Reformation Day can be a bit misleading, can’t it? Because as I think about the anniversary of the Reformation, I am tempted to believe it all happened on that particular day. It didn’t. I am also tempted to think that Martin Luther, Ulrich Zwingli and John Calvin—men—were the only key players in the Reformation. I know that cannot be true, but who are the others? And more specifically, were there any significant women of the Reformation?
Discovering Renée de France
Renée de France is not a name I expect many of you are familiar with; I certainly wasn’t until a month ago when I began to consider the question above. But when I read of her friendship with John Calvin, I was captivated. And I was even more intrigued when I learned Renée was a curious princess and oftentimes tenacious duchess—because these two adjectives describe me, as well. Maybe I could identify with this previously-unknown Reformer.
Simonetta Carr has written a gripping account of Renée’s life. Her book allows us “to experience [the Protestant Reformation] through the struggles, desires, perplexities, convictions, and quests of someone who lived through it—in this case, a vocal and inquisitive woman—Renée of France.”
Renée was born in the autumn of 1510 to King Louis XII of France. Her mother, Anne the Duchess of Brittany, was believed to be the richest woman in Europe at the time and died when Renée was only 3 years old. By the time Renée turned 5, she had lost her father, as well. In April 1528, barely 18 years old and yoked by an arranged marriage, Renée became the bride of Duke Ercole II of Este and moved to Ferrara, Italy. She gave birth to her first child, Anna, in 1531, followed by Alfonso in 1533, Lucrezia in 1535, Leonora in 1537 and Luigi in 1539. Amid a bad marriage and a handful of children, Renée thrived as a young mom, royal wife and devoted friend who performed “all the traditional tasks of charity and distribution of alms, which included the public function of washing the feet of the city’s poor on Holy Thursday.”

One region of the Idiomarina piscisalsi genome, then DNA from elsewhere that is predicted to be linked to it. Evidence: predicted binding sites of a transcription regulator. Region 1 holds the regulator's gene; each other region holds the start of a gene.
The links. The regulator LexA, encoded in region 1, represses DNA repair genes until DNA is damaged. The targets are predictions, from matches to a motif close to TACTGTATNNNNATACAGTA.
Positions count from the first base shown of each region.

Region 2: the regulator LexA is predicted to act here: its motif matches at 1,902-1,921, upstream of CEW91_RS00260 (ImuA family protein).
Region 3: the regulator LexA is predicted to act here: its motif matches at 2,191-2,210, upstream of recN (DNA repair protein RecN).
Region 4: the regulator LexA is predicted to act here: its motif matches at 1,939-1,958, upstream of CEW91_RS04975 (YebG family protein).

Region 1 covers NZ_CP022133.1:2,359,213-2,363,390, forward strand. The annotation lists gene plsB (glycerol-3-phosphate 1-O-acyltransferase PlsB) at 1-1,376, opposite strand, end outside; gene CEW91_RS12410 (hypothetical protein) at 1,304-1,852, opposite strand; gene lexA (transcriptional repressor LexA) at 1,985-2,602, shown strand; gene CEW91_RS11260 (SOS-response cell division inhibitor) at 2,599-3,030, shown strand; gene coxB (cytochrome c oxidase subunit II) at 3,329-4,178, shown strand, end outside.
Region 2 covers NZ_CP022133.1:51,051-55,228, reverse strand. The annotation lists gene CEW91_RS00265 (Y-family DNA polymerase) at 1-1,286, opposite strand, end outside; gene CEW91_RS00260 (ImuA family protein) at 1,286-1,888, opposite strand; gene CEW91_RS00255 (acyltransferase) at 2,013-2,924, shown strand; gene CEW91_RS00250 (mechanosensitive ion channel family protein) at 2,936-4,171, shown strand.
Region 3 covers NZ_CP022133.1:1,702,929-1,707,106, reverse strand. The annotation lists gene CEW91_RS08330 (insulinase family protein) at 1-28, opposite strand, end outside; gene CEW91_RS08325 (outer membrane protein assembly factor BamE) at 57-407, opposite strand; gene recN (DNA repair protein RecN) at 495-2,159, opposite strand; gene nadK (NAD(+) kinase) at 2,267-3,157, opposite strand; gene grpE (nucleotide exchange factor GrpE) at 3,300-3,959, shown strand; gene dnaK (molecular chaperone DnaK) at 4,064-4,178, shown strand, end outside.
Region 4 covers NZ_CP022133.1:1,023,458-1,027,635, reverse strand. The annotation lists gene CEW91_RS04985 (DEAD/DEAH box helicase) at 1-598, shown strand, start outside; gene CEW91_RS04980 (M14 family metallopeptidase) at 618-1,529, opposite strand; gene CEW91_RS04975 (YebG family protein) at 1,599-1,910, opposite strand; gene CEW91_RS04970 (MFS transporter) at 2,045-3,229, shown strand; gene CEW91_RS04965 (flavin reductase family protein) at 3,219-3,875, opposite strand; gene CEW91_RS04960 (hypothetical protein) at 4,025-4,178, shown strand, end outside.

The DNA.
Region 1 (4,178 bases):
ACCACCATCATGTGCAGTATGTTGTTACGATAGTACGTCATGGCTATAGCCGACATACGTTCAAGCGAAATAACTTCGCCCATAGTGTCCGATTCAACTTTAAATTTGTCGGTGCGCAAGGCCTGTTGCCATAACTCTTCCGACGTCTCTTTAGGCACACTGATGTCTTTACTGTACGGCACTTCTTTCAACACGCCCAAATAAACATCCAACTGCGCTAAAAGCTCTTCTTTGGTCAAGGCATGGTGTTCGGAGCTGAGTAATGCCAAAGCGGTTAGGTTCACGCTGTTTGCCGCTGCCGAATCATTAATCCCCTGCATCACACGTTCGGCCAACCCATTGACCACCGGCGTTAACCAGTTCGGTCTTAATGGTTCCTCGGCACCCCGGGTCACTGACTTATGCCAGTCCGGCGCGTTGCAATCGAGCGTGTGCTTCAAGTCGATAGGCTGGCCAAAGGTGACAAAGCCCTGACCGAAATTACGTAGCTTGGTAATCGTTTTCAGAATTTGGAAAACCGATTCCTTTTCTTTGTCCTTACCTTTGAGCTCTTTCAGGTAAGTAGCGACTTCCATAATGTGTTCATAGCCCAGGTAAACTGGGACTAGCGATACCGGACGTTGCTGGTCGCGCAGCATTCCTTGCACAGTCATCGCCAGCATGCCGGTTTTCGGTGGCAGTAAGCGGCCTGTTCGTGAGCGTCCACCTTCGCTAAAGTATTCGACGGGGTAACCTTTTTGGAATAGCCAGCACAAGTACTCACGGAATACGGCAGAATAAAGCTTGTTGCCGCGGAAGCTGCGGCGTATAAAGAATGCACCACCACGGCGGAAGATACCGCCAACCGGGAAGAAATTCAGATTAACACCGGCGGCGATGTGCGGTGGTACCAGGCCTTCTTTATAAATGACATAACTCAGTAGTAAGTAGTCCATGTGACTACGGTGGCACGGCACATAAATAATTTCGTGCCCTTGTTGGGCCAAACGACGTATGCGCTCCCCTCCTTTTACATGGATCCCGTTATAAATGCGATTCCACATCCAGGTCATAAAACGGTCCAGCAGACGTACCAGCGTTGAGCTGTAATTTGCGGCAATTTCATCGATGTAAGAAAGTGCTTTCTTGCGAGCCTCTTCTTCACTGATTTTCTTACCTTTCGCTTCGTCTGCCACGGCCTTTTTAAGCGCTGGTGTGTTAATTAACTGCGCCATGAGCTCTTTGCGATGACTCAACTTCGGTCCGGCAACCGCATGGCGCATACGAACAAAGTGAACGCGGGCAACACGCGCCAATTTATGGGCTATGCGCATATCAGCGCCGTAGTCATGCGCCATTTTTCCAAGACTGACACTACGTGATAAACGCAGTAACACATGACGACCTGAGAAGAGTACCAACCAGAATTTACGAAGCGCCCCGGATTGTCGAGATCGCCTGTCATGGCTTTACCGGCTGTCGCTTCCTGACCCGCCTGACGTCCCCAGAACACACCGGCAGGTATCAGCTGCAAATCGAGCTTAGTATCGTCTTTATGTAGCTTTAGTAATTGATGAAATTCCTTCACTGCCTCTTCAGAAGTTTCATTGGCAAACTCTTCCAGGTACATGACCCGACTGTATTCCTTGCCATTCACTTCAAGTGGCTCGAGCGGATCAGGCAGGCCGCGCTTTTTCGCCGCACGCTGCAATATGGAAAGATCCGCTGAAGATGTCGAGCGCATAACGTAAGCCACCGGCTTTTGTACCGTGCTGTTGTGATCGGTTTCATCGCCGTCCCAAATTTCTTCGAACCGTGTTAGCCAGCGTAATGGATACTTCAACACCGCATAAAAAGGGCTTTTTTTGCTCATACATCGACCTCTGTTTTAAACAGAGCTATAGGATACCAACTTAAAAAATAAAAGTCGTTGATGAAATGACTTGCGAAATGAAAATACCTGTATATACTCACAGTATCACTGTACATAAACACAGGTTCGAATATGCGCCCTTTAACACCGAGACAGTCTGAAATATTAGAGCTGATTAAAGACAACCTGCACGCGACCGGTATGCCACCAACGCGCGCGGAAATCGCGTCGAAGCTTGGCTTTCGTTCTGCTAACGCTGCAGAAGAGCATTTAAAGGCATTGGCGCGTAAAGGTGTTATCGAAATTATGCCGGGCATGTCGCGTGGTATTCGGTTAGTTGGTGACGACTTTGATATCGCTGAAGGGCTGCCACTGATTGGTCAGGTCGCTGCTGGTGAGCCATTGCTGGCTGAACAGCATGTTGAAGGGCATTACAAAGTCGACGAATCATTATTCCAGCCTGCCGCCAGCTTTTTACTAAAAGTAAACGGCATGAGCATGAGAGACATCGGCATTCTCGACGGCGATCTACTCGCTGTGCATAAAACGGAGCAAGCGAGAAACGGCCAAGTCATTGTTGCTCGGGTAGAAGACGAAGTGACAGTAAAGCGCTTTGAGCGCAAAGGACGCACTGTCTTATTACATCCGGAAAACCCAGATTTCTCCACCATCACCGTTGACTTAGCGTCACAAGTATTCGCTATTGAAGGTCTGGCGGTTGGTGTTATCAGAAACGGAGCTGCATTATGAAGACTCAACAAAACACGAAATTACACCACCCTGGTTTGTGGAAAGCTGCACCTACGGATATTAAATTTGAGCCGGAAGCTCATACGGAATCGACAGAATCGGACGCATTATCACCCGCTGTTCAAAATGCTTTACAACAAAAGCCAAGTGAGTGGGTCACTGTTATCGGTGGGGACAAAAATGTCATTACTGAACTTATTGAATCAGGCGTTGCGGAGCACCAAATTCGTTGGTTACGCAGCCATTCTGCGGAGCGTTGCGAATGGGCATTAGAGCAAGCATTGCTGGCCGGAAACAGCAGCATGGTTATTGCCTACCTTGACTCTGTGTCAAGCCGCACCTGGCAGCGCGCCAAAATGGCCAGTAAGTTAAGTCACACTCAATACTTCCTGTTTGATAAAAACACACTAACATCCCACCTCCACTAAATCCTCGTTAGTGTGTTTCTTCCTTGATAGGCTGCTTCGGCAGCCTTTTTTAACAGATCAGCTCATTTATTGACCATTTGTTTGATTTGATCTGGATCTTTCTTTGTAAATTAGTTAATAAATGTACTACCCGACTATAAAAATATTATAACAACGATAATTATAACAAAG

Throughout her life, Renée was often baffled by uncertainties and frustrated by faith. “Is faith a private matter? Can we just believe secretly in our hearts? Should we not hide and suppress some aspects of our faith if they offend others? What did Christ mean when he told us to love our enemies? What is the role of the church in our life, especially when we are placed in a position of responsibility?”
Renée de France and John Calvin
Even though Renée would never inherit the throne, as a French princess and Italian duchess, she became an instrumental asset in foreign policy and aided the advancement of the gospel. In 1536, John Calvin visited Ferrara under the name Charles d’Esperville—perhaps due to the persecution of Protestants at that time. The reason for his visit is unknown, but it is likely Calvin was a religious refugee and welcomed by the community of Protestant believers in Renée’s court.
Renée de France is a person to note during the Protestant Reformation because of her piety, hospitality and generosity to those who were in danger because of their faith.